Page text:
Don’t get me wrong; I want Canon to fill this gap in their telephoto lineup with something because I want more reasons to get out there with my Canon cameras. Looking at my Sony and Nikon telephoto-heavy lens collection and because I owned the old EF 400mm f/4 DO, I must be Canon’s target market for an RF 400mm f/4 DO. Yet, I am skeptical that they will deliver anything that will entice me to spend a high 4-figure dollar amount. Is anyone else feeling this way? Or do you think they will surprise everyone and deliver it at a more reasonable price point than I expected?

And the RF 200-500mm f/4?

Should we also discuss the upcoming (heavily rumored) RF 200-500mm f/4? If the 100-300mm is anything to go by, this lens seems destined to be priced incredibly high ($14,000+ would be my guess if they are charging $9500 for the 100-300mm) and weigh far more than other telephoto options. It also sounds like that lens will fill the gap historically occupied by a 500mm f/4 prime. Is Canon tone deaf? Why wouldn’t they make an ultralight 500mm f/4 prime when the market calls for lighter, more portable lenses? And when the competition is knocking it out of the park with an array of sub-$6000 lenses?

Again, I owned the predecessor, the EF 200-400mm f/4, so I should be the target market for this lens. But I sold that lens to move on to something much lighter. I may yet be interested in a 200-500mm lens, but I’m very much in the “wait and see” camp. On the other hand, if I’d heard rumors (I have not) of an ultralight 500mm in the works, I’d already be readying my credit card, as I’m sure other wildlife photographers would be. Just look at the reception Sigma’s ultralight 500mm prime just received at launch! But you can’t get that lens with a Canon RF mount because… Canon. *sigh*

Photo of author
Professional photographer based in Yukon, Canada, and founder of Shutter Muse. His editorial work has been featured in publications all over the world, and his commercial clients include brands such as Nike, Apple, Adobe and Red Bull.

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8 thoughts on “Will Canon’s Rumored RF 400mm f/4 DO Be Relevant in the Current Telephoto Lens Market?”

  1. You nailed it, Dan. I’ve been sorely disheartened by Canon about this very issue, for these very reasons. I’m an R5 wildlife shooter and my most important fieldtimes are in the African bush — accessible only by small planes and minimal luggage weight. My wonderful old EF 500mm f/4 alone puts me over the weight restrictions. So what’s an R5 body to me without modern, competitive lenses? Little more than a brick. I’ll be switching to Nikon over the coming year.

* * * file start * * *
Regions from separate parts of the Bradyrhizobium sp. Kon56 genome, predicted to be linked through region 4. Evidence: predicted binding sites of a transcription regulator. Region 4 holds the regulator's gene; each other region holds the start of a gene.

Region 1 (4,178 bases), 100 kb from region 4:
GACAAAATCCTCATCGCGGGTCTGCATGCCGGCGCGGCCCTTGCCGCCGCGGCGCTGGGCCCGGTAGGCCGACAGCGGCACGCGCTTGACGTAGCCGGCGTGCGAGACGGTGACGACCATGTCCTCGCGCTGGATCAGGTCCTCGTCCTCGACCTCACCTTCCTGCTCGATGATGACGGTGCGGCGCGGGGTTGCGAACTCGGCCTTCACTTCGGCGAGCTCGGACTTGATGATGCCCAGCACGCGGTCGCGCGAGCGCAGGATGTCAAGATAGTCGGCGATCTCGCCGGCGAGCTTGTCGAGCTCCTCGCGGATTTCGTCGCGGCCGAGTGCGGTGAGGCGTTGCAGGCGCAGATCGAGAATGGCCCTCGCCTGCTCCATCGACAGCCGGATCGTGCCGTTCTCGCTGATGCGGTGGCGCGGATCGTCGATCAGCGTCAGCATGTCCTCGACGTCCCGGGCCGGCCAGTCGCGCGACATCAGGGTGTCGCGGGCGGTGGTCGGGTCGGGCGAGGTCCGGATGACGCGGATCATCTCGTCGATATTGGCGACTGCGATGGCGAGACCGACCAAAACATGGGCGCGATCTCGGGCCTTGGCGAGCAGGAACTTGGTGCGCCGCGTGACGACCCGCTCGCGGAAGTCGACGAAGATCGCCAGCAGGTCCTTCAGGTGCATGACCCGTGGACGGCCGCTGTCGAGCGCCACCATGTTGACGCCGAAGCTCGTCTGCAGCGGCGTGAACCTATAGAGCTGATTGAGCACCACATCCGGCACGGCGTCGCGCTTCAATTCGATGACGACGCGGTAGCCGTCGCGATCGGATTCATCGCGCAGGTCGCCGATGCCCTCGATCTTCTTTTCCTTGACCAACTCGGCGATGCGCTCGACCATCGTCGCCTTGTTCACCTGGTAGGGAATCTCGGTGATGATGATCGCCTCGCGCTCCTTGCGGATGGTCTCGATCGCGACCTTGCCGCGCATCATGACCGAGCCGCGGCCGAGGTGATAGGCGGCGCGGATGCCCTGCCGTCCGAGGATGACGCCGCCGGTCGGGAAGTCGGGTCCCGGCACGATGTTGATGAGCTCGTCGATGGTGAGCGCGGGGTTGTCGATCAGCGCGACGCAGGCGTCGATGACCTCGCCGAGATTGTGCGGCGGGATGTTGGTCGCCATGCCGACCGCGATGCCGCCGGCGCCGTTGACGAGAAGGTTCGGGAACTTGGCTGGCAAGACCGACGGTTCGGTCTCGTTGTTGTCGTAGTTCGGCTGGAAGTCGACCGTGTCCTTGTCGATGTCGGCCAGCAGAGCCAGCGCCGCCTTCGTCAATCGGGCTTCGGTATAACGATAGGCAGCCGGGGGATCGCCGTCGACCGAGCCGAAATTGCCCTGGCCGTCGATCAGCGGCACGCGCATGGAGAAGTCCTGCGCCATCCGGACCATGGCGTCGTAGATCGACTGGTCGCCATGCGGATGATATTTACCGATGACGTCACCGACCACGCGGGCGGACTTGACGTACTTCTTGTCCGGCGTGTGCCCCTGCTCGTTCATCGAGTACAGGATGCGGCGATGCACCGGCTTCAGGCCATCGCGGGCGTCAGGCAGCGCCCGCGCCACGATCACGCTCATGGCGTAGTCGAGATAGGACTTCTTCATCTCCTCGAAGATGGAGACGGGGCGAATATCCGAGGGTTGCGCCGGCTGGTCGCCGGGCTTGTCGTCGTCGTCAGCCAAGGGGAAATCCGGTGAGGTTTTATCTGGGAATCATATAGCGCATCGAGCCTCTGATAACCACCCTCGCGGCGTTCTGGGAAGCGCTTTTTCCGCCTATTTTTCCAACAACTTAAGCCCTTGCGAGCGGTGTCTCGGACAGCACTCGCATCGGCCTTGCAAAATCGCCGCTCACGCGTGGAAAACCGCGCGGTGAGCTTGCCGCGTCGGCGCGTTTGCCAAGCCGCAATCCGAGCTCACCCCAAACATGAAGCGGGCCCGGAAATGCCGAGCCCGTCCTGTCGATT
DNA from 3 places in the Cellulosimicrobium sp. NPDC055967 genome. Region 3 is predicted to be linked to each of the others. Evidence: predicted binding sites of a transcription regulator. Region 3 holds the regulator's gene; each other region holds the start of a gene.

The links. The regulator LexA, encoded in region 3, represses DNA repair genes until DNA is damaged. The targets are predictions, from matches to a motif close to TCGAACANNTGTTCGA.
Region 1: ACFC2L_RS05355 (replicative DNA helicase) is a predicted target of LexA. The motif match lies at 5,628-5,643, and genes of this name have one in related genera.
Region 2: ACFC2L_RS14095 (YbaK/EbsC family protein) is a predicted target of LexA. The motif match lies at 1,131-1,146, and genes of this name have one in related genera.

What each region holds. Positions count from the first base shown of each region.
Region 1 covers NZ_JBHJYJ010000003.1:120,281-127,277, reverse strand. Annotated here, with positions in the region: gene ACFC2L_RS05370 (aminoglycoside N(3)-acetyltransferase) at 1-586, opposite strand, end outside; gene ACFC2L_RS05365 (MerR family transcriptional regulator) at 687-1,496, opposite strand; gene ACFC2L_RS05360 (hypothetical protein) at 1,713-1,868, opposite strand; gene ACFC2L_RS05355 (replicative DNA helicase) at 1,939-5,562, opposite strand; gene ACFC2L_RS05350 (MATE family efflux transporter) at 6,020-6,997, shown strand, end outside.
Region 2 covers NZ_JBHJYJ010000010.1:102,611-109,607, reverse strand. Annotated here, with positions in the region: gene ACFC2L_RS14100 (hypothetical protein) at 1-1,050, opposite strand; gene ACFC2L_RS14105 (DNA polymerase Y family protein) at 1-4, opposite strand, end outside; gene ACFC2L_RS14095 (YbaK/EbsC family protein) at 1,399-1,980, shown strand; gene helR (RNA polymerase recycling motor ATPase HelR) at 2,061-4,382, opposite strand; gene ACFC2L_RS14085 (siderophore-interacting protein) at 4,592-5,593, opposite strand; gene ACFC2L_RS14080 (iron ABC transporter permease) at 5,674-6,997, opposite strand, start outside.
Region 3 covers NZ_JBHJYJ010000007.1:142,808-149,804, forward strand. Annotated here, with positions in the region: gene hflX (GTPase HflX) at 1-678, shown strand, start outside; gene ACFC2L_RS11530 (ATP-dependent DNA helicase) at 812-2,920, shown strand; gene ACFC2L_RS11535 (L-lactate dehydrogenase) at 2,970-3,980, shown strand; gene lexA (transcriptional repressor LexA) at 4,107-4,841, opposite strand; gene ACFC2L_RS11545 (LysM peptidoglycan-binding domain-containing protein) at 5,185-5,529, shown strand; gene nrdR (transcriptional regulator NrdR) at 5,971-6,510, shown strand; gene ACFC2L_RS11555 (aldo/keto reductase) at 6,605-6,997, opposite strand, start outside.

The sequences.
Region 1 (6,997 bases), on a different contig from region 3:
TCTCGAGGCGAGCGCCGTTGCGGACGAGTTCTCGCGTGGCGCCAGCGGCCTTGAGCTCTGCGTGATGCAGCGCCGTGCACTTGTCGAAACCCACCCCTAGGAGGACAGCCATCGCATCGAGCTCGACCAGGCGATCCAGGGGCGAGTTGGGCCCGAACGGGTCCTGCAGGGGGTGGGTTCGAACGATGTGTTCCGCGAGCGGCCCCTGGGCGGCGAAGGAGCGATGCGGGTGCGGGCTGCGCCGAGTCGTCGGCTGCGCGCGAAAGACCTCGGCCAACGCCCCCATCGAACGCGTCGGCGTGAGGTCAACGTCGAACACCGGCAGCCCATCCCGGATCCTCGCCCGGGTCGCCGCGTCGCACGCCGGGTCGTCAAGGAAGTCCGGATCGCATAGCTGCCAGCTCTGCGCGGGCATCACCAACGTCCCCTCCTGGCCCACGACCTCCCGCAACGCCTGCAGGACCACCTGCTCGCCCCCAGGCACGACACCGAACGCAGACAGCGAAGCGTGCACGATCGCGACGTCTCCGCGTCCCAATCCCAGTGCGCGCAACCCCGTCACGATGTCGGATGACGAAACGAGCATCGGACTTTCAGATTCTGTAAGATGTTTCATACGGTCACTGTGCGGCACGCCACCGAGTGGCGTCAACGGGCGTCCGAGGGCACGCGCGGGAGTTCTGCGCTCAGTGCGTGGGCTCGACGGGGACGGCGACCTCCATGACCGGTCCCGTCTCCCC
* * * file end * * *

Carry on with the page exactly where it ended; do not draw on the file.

Reply
    • Hi Michael. Thanks for taking the time to add your thoughts and experiences. It is valuable to hear other voices.

      I’m not sure Canon realize, or care that they are losing this market. They seem quite happy to go for the lower-end of the wildlife photography market with the 200-800mm. Had they made that a 200-600mm with a wider aperture at the long end than the 200-800mm, essentially a like-for-like with the Sony or Nikon options, I think it would have helped. I don’t expect to see many pros or highly enthusiastic (and wealthy) amateurs with the 200-800mm. Conversely, the Sony 200-600mm and Nikon 180-600mm lenses do seem to interest at least some of that group. At least as a second lens option. I have both those lenses and enjoy them far more than the Canon 200-800.

      When you switch to Nikon, feel free to email me with any questions before your purchases. I have been having a great time with Nikon gear in the past few years and would be happy to share my thoughts if they aren’t already covered on the site. I suspect that you could probably buy a Z8 and a lens for the same price or less than the rumored 400mm DO!

      Cheers.

      Reply
      • Thanks, Dan. Again you’re right on target: neither Canon’s 200-800mm nor its 100-300mm will suffice. Thanks also for your offer of assistance! Best regards — M

        Reply
  2. A very thoughtful and interesting article. At my time of life I am unlikely to switch from Canon but that is not to say I am not tempted by the offerings from Nikon and the others you mention. I too have been through the cycle of a 500 f4 with a 7Dii and then a 5d4 but eventually the weight issue became to much and I switched to a 400 DOii, which I still own although most recently used with an R5 and thoroughly loved. I have recently bought a 200-800 which I do enjoy for its versatility, I now fret about what to do with the 400 DOii! It will probably stay with me as a very good 400mm, would I consider investing £6000+ in an RF version, I doubt it. Given the lack of affordable alternatives with the reach I hanker for, perhaps I should reconsider my position on a switch!

    Reply
    • Thanks, Stuart. I’m not entirely advocating the sale of your EF 400 DO II, but I can’t help but wonder how you’d get on with a Nikon Z8 and their 100-400 and 600mm PF lenses. A killer combo. While I don’t actively dislike my Canon 200-800, it is quite heavy still. It’s a different kettle of fish when I use my Z8 and the 600mm PF. I can walk all day with that thing and handhold it till the cows come home. It gives me the same smile I used to get with my old EF 400 DO II. It might at least be worth renting for a day from WEX to see how you get on.

      Reply
      • Thank you for that, it induced me to look at Jan Wegener’s review of that combo, I wish I hadn’t!! This hobby should definitely come with a health (or wallet) warning! Not sure if I dare try renting the Z8 and 600mm.

        Reply
        • Haha! Sorry. Jan always does a great job. Love his channel. I do remember he was particularly pleased with the 600mm f/6.3, to the point where he was considering buying a Z8 just to have with that lens.

          Reply
  3. Hi Dan,

    I have a suggestion/question: Do you think you could contact Canon with this article attached and ask them for their opinion regarding Canon lenses?

    Regards,
    Lubomir

    Reply